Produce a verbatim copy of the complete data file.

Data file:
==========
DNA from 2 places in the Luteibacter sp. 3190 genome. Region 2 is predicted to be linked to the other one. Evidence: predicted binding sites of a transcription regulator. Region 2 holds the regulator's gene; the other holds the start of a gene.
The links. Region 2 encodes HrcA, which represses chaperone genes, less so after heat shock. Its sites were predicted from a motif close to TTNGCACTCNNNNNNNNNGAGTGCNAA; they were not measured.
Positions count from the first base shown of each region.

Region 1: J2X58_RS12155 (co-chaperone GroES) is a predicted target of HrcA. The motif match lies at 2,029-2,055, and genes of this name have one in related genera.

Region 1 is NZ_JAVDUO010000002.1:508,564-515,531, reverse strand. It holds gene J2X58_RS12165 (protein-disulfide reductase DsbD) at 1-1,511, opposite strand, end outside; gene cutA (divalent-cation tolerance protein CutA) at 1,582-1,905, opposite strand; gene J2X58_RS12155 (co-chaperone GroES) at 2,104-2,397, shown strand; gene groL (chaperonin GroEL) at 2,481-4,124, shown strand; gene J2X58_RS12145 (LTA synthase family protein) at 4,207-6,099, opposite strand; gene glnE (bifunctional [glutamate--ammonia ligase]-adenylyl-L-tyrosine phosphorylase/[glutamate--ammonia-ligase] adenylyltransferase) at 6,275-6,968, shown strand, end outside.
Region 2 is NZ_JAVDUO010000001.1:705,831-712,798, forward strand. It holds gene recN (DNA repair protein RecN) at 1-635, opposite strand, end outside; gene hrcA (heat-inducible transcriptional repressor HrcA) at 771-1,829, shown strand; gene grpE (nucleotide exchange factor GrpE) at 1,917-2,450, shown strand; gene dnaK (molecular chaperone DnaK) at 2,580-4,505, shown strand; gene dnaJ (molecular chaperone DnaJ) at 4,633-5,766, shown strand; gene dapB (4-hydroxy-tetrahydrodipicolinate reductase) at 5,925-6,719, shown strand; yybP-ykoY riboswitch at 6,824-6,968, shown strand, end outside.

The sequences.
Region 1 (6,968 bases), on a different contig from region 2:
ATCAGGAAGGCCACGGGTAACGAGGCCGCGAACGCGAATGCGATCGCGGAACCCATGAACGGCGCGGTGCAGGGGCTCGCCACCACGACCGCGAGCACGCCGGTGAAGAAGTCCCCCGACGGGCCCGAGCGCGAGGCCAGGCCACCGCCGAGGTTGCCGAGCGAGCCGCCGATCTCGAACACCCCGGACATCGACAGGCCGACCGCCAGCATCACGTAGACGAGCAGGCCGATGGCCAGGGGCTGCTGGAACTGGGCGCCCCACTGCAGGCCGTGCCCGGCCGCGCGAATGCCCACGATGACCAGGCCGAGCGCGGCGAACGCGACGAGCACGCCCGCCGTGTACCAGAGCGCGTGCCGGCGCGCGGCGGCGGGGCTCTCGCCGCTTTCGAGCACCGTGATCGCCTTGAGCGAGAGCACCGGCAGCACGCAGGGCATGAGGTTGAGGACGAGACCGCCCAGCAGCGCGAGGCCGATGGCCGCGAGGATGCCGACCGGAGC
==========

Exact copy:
DNA from 2 places in the Luteibacter sp. 3190 genome. Region 2 is predicted to be linked to the other one. Evidence: predicted binding sites of a transcription regulator. Region 2 holds the regulator's gene; the other holds the start of a gene.
The links. Region 2 encodes HrcA, which represses chaperone genes, less so after heat shock. Its sites were predicted from a motif close to TTNGCACTCNNNNNNNNNGAGTGCNAA; they were not measured.
Positions count from the first base shown of each region.

Region 1: J2X58_RS12155 (co-chaperone GroES) is a predicted target of HrcA. The motif match lies at 2,029-2,055, and genes of this name have one in related genera.

Region 1 is NZ_JAVDUO010000002.1:508,564-515,531, reverse strand. It holds gene J2X58_RS12165 (protein-disulfide reductase DsbD) at 1-1,511, opposite strand, end outside; gene cutA (divalent-cation tolerance protein CutA) at 1,582-1,905, opposite strand; gene J2X58_RS12155 (co-chaperone GroES) at 2,104-2,397, shown strand; gene groL (chaperonin GroEL) at 2,481-4,124, shown strand; gene J2X58_RS12145 (LTA synthase family protein) at 4,207-6,099, opposite strand; gene glnE (bifunctional [glutamate--ammonia ligase]-adenylyl-L-tyrosine phosphorylase/[glutamate--ammonia-ligase] adenylyltransferase) at 6,275-6,968, shown strand, end outside.
Region 2 is NZ_JAVDUO010000001.1:705,831-712,798, forward strand. It holds gene recN (DNA repair protein RecN) at 1-635, opposite strand, end outside; gene hrcA (heat-inducible transcriptional repressor HrcA) at 771-1,829, shown strand; gene grpE (nucleotide exchange factor GrpE) at 1,917-2,450, shown strand; gene dnaK (molecular chaperone DnaK) at 2,580-4,505, shown strand; gene dnaJ (molecular chaperone DnaJ) at 4,633-5,766, shown strand; gene dapB (4-hydroxy-tetrahydrodipicolinate reductase) at 5,925-6,719, shown strand; yybP-ykoY riboswitch at 6,824-6,968, shown strand, end outside.

The sequences.
Region 1 (6,968 bases), on a different contig from region 2:
ATCAGGAAGGCCACGGGTAACGAGGCCGCGAACGCGAATGCGATCGCGGAACCCATGAACGGCGCGGTGCAGGGGCTCGCCACCACGACCGCGAGCACGCCGGTGAAGAAGTCCCCCGACGGGCCCGAGCGCGAGGCCAGGCCACCGCCGAGGTTGCCGAGCGAGCCGCCGATCTCGAACACCCCGGACATCGACAGGCCGACCGCCAGCATCACGTAGACGAGCAGGCCGATGGCCAGGGGCTGCTGGAACTGGGCGCCCCACTGCAGGCCGTGCCCGGCCGCGCGAATGCCCACGATGACCAGGCCGAGCGCGGCGAACGCGACGAGCACGCCCGCCGTGTACCAGAGCGCGTGCCGGCGCGCGGCGGCGGGGCTCTCGCCGCTTTCGAGCACCGTGATCGCCTTGAGCGAGAGCACCGGCAGCACGCAGGGCATGAGGTTGAGGACGAGACCGCCCAGCAGCGCGAGGCCGATGGCCGCGAGGATGCCGACCGGAGC